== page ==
Close in, the JSF does not have the maneuverability of the Raptor––or even a F-16 or F/A-18. If forced into a dogfight, an American F-35 pilot’s superior skills and experience might be the only factor that might save him or her from being shot down. The fact is that an F-35 in stealthy configuration armed only with internal weapons cannot currently carry the AIM-9X high off-boresight missile. If the AIM-9X were one day integrated into the weapons bays, it would come at the cost of an AIM-120 rail—which is arguably a better weapon for an aircraft like the F-35. Basically, an F-35 pilot should avoid a close in fight at all costs.
It is highly unlikely that a U.S. Joint Force Air Component Commander (JFACC) would assign an air superiority mission to an F-35 unit if alternatives were available. But given the tiny fleet of Raptors and dwindling F-15C fleet, it is possible that the JFACC could be forced to use the F-35 as an air superiority asset. However, that being said, the real threat to American air power in most regions around the world is not enemy air power—but rather advanced enemy integrated air defense systems.
The Boeing F-15C Eagle has been in service with the U.S. Air Force for nearly 40 years and will likely serve for decades to come. Over the years, the mighty F-15 has been upgraded to keep pace with evolving threats, but does the venerable Eagle still have what it takes to dominate the skies?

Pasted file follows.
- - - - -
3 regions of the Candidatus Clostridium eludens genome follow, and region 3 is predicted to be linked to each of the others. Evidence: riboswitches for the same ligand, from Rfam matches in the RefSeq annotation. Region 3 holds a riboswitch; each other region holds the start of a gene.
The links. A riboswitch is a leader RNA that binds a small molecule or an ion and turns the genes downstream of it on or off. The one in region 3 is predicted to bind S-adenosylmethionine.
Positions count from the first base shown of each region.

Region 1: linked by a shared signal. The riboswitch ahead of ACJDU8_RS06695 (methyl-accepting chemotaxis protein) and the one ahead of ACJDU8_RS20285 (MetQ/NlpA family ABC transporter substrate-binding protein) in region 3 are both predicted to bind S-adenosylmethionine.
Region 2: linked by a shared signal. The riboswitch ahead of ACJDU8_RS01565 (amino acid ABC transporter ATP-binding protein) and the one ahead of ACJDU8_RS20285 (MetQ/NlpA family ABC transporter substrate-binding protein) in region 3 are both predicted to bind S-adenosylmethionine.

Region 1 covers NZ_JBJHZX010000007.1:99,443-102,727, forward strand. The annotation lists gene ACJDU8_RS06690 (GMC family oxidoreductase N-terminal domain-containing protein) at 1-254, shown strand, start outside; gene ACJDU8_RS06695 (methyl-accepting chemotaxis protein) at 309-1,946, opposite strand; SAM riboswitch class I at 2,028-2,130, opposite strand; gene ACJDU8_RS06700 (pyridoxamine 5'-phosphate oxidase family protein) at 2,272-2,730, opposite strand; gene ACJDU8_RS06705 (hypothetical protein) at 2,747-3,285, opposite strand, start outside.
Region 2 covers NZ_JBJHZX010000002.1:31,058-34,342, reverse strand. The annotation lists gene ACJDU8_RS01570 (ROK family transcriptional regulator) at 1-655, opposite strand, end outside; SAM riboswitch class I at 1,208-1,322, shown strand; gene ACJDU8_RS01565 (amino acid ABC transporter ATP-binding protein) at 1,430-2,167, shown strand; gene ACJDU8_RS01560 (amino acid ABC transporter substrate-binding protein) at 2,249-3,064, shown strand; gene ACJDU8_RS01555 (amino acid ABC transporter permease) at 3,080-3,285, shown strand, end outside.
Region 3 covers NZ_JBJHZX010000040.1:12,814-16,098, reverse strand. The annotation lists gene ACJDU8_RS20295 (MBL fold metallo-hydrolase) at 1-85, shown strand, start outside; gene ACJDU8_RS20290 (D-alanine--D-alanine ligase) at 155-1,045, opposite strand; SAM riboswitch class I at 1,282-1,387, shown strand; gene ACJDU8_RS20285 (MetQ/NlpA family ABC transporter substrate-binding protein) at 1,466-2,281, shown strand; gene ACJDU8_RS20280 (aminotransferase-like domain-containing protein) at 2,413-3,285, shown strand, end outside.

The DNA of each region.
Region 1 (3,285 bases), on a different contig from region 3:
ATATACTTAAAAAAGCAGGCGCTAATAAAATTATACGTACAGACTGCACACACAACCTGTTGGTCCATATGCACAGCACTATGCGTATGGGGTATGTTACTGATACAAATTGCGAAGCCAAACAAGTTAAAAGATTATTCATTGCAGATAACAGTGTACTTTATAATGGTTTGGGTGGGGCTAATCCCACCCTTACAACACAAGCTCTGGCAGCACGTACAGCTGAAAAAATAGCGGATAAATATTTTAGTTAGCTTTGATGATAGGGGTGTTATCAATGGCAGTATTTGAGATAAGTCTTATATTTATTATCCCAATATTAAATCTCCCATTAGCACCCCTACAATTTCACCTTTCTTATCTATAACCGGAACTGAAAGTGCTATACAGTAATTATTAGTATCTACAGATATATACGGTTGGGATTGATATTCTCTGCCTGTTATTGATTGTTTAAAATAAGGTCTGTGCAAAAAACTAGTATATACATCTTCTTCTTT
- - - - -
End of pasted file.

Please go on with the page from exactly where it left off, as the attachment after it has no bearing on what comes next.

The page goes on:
The answer is yes—absolutely. The Eagle may be old, but it’s still one of the best air superiority fighters flying. The only operational aircraft that is definitively superior to the F-15 in most respects is the Lockheed Martin F-22 Raptor—other machines have the edge in certain aspects, but the F-15C is still competitive overall despite what the business development departments at various rival contractors might say.
Perhaps the most advanced threat the F-15 is likely to encounter is the Russian-built Sukhoi Su-35 Flanker-E. While there are more advanced threats in development, those aircraft are likely to be too expensive to ever become commonplace. The Su-35 isn’t the most common potential threat out there, but there is a good chance it will proliferate. Indonesia has reportedly decided to purchase the Su-35, and we know that the Chinese have had discussions about a potential purchase.